Did Koji Uehara’s May Raise Any Alarms?

The Boston Red Sox spent the past offseason strengthening the bullpen with the acquisitions of Craig Kimbrel and Carson Smith. While Kimbrel has proven a solid anchor in the closer role, Smith’s injury and subsequent surgery has placed more pressure on Boston’s oldest player. Ian York looks at Koji Uehara’s May to see if there are any signs that the aging reliever is slowing down.

Koji Uehara has had a long and extraordinary career, spending ten years mainly as a starting pitcher in Japan and then moving to MLB as a reliever for another eight years and counting. Out of the bullpen, he has ranged from very good to transcendent; his 2013 season with the Red Sox ranks among the greatest pitching performances ever.

But in 2016, at 41 years of age, Uehara is the third-oldest player in MLB – behind only Bartolo Colon and Ichiro Suzuki – and by several measures he is having his worst year in the US.

A poor year for Uehara is still a fairly good year by most standards; with an ERA+ of 110, he is still a better-than-average pitcher. Moreover, his FIP is roughly at the same level as most of his previous seasons, offering some reason for optimism for even better results in the rest of the year. On the other hand, his velocity – never very impressive – was significantly down to begin the season. With 21 appearances in the books, I looked again at Uehara’s numbers to see if there was any more cause for concern.

Although Uehara’s fastball averaged 89.8 mph in 2013, throughout his MLB career he has more typically thrown his fastball in the 88-89 mph range (annual velocity in the chart below is taken from Brooks Baseball). Seven games into this season, Uehara’s velocity (just 87 mph on average, and barely topping 86 mph in several games) was looking like a red flag. However, since then his speed has improved somewhat, with a run of games in which he got his fastball back up into the 87.5-88 mph range that he has shown in the past few years. A set of three games (May 22-27) during which his velocity dropped incrementally was stopped by his most recent game, when he averaged 88 mph again. That is still slow, even by his standards, but it is much less worrying than the 86-87 mph early in the season.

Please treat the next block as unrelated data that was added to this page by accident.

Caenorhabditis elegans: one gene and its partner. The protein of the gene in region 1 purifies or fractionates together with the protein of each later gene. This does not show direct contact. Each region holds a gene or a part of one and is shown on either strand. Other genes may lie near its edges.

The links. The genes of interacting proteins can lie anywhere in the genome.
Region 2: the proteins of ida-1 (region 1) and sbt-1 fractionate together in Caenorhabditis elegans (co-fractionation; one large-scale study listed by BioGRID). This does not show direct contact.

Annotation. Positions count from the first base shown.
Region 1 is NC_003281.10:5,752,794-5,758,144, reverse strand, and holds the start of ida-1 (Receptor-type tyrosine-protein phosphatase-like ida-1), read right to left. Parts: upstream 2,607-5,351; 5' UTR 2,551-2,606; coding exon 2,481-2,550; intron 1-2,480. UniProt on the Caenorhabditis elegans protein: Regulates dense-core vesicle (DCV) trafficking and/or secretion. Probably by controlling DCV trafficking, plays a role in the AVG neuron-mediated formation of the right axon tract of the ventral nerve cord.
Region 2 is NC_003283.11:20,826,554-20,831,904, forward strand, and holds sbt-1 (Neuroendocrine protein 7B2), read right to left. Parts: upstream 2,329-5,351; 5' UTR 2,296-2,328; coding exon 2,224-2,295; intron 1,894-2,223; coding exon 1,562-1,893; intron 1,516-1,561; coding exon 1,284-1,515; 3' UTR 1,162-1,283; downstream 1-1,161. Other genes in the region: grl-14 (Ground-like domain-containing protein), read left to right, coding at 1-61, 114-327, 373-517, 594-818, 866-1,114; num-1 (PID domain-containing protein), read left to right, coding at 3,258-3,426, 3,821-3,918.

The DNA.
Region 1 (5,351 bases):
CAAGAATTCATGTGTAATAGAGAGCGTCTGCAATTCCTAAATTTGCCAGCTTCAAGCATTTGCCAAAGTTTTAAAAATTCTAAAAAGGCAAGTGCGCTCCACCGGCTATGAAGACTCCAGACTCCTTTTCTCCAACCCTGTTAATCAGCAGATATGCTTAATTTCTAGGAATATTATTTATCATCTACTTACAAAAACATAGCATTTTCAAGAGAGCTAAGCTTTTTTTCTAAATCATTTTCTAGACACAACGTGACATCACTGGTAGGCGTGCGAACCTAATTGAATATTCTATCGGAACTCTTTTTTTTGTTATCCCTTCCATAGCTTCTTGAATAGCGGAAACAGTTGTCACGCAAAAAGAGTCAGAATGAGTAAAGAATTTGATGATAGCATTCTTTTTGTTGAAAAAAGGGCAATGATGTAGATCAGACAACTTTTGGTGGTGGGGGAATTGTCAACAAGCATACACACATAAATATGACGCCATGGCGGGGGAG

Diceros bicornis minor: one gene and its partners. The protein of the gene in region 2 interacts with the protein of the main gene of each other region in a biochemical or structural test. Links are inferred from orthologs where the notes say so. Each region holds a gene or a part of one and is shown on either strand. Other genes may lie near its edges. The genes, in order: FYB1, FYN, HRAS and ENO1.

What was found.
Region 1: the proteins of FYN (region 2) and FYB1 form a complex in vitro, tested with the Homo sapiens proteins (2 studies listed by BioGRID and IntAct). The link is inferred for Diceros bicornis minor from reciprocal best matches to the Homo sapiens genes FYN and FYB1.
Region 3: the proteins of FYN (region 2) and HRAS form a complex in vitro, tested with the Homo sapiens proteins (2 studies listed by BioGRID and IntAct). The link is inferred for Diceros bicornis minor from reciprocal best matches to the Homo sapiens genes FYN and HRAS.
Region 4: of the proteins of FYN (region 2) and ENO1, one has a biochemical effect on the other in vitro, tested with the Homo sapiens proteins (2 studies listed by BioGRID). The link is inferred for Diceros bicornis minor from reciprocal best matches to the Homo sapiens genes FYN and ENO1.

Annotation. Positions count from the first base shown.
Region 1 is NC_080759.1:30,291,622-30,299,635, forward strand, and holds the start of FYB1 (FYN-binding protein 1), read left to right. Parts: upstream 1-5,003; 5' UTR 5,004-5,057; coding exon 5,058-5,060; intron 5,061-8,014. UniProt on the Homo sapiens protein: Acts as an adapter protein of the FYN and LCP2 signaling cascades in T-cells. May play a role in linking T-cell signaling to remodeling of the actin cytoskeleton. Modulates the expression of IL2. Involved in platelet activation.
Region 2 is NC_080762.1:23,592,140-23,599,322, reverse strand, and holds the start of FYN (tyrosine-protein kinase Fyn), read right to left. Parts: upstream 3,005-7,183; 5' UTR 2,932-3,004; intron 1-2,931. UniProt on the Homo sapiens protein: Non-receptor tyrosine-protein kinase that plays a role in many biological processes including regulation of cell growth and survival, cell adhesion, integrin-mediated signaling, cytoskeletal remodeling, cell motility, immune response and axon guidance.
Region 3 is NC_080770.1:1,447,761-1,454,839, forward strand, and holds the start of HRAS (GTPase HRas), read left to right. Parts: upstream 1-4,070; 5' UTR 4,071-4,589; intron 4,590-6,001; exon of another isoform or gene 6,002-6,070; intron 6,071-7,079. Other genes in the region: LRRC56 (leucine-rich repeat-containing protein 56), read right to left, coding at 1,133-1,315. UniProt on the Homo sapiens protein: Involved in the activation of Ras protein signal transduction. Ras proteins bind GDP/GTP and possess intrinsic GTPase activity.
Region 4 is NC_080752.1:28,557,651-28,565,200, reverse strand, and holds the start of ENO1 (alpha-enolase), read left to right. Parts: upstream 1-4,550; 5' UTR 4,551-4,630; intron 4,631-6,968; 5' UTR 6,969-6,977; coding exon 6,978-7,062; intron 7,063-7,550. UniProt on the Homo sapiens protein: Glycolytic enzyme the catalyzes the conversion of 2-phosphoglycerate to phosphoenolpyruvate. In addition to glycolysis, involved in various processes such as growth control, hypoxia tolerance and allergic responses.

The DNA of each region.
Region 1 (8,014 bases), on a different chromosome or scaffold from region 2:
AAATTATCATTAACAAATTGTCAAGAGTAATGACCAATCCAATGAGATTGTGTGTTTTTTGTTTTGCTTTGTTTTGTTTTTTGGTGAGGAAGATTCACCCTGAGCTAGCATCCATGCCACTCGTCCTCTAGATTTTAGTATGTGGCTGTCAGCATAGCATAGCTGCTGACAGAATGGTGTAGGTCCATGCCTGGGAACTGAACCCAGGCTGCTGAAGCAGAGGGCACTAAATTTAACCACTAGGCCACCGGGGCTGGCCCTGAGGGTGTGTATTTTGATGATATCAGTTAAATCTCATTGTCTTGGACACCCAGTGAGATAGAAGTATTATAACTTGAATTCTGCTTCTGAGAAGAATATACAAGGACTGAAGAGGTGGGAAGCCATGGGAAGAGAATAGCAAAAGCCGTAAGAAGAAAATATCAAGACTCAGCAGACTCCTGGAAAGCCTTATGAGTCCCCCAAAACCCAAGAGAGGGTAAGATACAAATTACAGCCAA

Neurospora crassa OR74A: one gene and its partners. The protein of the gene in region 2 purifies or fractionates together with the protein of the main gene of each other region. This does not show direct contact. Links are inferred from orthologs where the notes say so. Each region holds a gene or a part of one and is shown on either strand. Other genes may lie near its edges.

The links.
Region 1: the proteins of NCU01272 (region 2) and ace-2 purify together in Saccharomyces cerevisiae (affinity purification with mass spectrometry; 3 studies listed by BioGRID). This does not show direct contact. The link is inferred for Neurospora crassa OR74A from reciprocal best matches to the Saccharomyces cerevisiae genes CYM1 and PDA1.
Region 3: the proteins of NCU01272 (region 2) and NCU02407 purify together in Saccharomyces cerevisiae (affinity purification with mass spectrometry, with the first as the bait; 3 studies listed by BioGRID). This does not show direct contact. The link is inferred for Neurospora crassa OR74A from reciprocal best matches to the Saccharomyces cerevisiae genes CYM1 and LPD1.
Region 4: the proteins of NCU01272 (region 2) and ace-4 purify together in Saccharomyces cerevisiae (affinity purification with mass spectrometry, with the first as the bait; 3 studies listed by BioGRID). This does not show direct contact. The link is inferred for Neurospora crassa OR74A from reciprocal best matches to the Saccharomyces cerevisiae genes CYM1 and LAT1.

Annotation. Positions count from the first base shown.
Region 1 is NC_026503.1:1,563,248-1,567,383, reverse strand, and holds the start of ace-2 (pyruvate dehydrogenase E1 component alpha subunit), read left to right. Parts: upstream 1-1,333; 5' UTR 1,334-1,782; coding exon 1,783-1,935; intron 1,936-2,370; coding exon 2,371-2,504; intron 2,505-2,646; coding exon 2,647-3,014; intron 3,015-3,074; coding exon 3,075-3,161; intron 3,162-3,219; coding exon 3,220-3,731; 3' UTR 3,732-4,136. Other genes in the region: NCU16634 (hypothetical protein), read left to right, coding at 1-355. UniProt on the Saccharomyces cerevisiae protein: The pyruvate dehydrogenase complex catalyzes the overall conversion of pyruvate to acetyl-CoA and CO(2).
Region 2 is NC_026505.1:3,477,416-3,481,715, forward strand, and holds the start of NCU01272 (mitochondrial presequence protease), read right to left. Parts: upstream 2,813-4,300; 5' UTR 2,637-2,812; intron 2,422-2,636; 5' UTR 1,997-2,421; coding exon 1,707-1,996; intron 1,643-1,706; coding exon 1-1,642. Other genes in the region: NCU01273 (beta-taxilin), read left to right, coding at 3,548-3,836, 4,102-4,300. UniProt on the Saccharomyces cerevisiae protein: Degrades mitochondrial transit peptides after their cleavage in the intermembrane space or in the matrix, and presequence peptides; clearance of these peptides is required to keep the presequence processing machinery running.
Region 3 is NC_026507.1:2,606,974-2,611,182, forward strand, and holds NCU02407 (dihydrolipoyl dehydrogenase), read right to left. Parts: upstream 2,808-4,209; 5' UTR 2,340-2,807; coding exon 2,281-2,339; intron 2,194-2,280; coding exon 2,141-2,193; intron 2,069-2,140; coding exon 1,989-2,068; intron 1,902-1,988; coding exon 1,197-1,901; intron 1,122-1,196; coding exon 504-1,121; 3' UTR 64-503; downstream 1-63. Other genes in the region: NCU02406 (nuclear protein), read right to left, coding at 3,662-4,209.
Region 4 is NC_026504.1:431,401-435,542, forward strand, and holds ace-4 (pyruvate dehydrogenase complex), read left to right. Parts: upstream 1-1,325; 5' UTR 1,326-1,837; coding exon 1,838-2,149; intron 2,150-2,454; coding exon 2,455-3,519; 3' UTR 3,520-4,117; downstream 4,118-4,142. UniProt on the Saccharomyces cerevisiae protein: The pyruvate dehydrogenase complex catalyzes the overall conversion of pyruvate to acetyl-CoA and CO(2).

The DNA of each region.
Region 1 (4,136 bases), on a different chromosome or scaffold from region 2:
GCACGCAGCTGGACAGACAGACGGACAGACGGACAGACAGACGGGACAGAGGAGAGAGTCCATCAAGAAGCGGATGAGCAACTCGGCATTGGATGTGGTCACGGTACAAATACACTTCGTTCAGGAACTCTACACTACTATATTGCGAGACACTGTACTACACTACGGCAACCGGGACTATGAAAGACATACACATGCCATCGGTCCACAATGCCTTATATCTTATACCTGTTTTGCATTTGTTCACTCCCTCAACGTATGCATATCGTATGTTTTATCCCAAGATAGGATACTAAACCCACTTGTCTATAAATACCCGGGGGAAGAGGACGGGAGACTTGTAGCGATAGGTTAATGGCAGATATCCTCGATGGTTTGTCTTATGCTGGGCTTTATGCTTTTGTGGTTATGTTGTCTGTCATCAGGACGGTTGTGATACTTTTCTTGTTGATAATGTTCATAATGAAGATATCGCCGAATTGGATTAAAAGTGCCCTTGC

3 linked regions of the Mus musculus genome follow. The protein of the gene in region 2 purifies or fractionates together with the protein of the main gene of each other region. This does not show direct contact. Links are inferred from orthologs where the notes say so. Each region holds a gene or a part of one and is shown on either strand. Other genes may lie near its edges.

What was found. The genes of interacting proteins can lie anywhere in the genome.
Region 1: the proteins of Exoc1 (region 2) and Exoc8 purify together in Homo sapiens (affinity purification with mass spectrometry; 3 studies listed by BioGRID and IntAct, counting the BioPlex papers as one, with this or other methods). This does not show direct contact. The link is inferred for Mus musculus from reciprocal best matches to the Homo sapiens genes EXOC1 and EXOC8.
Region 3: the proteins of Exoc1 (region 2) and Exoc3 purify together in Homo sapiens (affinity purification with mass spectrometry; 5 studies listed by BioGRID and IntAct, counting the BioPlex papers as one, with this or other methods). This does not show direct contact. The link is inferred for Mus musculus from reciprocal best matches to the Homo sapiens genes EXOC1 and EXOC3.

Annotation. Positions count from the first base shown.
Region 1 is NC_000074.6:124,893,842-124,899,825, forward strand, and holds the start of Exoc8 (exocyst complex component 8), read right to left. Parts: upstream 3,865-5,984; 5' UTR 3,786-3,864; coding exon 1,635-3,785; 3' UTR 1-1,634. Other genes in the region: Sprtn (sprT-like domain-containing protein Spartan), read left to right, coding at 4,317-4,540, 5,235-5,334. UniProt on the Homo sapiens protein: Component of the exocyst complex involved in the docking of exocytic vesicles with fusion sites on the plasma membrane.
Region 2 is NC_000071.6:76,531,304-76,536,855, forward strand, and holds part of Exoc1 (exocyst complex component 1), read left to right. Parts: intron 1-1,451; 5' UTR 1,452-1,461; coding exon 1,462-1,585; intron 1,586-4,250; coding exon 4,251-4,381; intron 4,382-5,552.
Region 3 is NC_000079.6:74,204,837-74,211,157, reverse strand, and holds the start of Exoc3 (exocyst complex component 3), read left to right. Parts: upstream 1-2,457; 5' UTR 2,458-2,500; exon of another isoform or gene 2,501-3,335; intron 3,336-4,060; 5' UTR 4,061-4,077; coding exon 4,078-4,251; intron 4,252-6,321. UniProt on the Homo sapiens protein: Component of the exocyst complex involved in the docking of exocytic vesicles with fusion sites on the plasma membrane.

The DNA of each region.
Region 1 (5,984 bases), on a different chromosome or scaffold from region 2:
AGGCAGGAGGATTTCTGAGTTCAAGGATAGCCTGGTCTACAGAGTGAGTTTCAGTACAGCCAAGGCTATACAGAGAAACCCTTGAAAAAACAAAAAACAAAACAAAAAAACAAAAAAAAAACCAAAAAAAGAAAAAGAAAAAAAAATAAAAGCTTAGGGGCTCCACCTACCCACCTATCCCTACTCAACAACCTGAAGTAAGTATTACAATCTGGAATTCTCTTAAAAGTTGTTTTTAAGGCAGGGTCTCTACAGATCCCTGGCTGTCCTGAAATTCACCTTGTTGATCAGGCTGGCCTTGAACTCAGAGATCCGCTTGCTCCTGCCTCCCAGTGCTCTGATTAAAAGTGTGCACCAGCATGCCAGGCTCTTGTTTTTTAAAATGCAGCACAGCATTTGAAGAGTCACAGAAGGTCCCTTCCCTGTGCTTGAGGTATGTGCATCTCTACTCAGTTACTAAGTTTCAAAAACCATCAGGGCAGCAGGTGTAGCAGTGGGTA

As well as his fastball (called “FF”, for four-seam fastball, by PITCHf/x), Uehara’s signature pitch is his split-fingered fastball (“FS”), which he has typically thrown about 50% of the time. His mix this year (based on PITCHf/x, but manually recategorized to correct for PITCHf/x algorithm errors) is typical of his MLB career. Although he is throwing more sliders (“SL”) than usual, they are still a minority (6.75%), and are actually a throwback to 2013, when he threw about 5.3% sliders.

(There is also a category for “curve” (“CU”) because he threw three of them in 2013, and one in 2014.)

If velocity and pitch-mix are not red flags, how about the effectiveness of his pitches? I calculated the total bases per 100 pitches (TB/100) for each of his pitch types since 2013:

While the 2016 numbers are unsurprisingly worse than his 2013 season, they are still quite a bit better than average (which is about 9.3 and 8.7 for fastballs and splitters, respectively), and easily comparable to his last couple of years. (The number for sliders in 2015 is off the chart, at a horrifying 40. But that’s only because in that season, cut short by a broken wrist, he only threw five sliders, of which two were hit.)

Total bases per pitch might be irrelevant if he was also throwing more pitches per batter, but that number is virtually unchanged since 2013 (3.93 pitches per batter in 2013; 3.94 this year). He is getting slightly fewer strikes per pitch, but again, the difference is small, and he has been quite consistent following 2013:

(“Swinging” strikes here include fouls.)

No one expects Uehara to repeat his 2013 season, but so far this year there is no evidence that he has fallen off a cliff; most of his numbers are in line with his very good last few years, suggesting that his increase in ERA may be bad luck and temporary. He may no longer be able to sustain the stress and workload of a full-time closer, but as an 8th-inning specialist he should continue to be an extremely important part of the Red Sox bullpen.

Ian York uses the PITCHf/x to monitor the strike zone, highlights great performances, monitors league-wide trends and tracks the performances of some interesting young hitters.

Follow Ian on Twitter @iayork.

About Ian York 208 Articles
Ian is an immunologist and virologist who lives in Atlanta with his wife and two sons. Most of his time is spent driving his kids to baseball and soccer games, during which he indoctrinates his children on the glories of Pedro Martinez, the many virtues of the Montreal Expos, and other important information.

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